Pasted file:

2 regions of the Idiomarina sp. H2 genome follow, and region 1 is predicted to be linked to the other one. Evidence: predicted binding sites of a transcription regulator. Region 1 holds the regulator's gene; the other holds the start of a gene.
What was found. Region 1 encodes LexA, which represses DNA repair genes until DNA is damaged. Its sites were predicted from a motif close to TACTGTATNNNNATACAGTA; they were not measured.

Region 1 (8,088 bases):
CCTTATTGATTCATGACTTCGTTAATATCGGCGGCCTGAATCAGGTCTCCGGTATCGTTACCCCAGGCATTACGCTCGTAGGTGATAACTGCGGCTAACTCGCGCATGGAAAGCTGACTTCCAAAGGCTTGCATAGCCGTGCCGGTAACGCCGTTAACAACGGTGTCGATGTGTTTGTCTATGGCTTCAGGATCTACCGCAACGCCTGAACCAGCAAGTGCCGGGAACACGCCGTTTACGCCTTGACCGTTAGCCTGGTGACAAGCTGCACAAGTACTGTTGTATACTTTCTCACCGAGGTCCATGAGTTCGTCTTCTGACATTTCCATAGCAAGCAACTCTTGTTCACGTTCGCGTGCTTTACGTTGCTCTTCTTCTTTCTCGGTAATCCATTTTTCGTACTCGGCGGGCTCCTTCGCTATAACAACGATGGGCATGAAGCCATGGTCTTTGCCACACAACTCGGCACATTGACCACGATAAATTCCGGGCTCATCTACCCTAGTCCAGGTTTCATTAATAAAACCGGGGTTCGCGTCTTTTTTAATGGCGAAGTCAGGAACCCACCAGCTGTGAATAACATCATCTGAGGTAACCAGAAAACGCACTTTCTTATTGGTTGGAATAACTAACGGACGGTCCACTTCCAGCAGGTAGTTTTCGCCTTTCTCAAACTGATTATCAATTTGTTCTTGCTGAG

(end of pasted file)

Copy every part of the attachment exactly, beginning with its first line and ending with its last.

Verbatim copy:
2 regions of the Idiomarina sp. H2 genome follow, and region 1 is predicted to be linked to the other one. Evidence: predicted binding sites of a transcription regulator. Region 1 holds the regulator's gene; the other holds the start of a gene.
What was found. Region 1 encodes LexA, which represses DNA repair genes until DNA is damaged. Its sites were predicted from a motif close to TACTGTATNNNNATACAGTA; they were not measured.

Region 1 (8,088 bases):
CCTTATTGATTCATGACTTCGTTAATATCGGCGGCCTGAATCAGGTCTCCGGTATCGTTACCCCAGGCATTACGCTCGTAGGTGATAACTGCGGCTAACTCGCGCATGGAAAGCTGACTTCCAAAGGCTTGCATAGCCGTGCCGGTAACGCCGTTAACAACGGTGTCGATGTGTTTGTCTATGGCTTCAGGATCTACCGCAACGCCTGAACCAGCAAGTGCCGGGAACACGCCGTTTACGCCTTGACCGTTAGCCTGGTGACAAGCTGCACAAGTACTGTTGTATACTTTCTCACCGAGGTCCATGAGTTCGTCTTCTGACATTTCCATAGCAAGCAACTCTTGTTCACGTTCGCGTGCTTTACGTTGCTCTTCTTCTTTCTCGGTAATCCATTTTTCGTACTCGGCGGGCTCCTTCGCTATAACAACGATGGGCATGAAGCCATGGTCTTTGCCACACAACTCGGCACATTGACCACGATAAATTCCGGGCTCATCTACCCTAGTCCAGGTTTCATTAATAAAACCGGGGTTCGCGTCTTTTTTAATGGCGAAGTCAGGAACCCACCAGCTGTGAATAACATCATCTGAGGTAACCAGAAAACGCACTTTCTTATTGGTTGGAATAACTAACGGACGGTCCACTTCCAGCAGGTAGTTTTCGCCTTTCTCAAACTGATTATCAATTTGTTCTTGCTGAG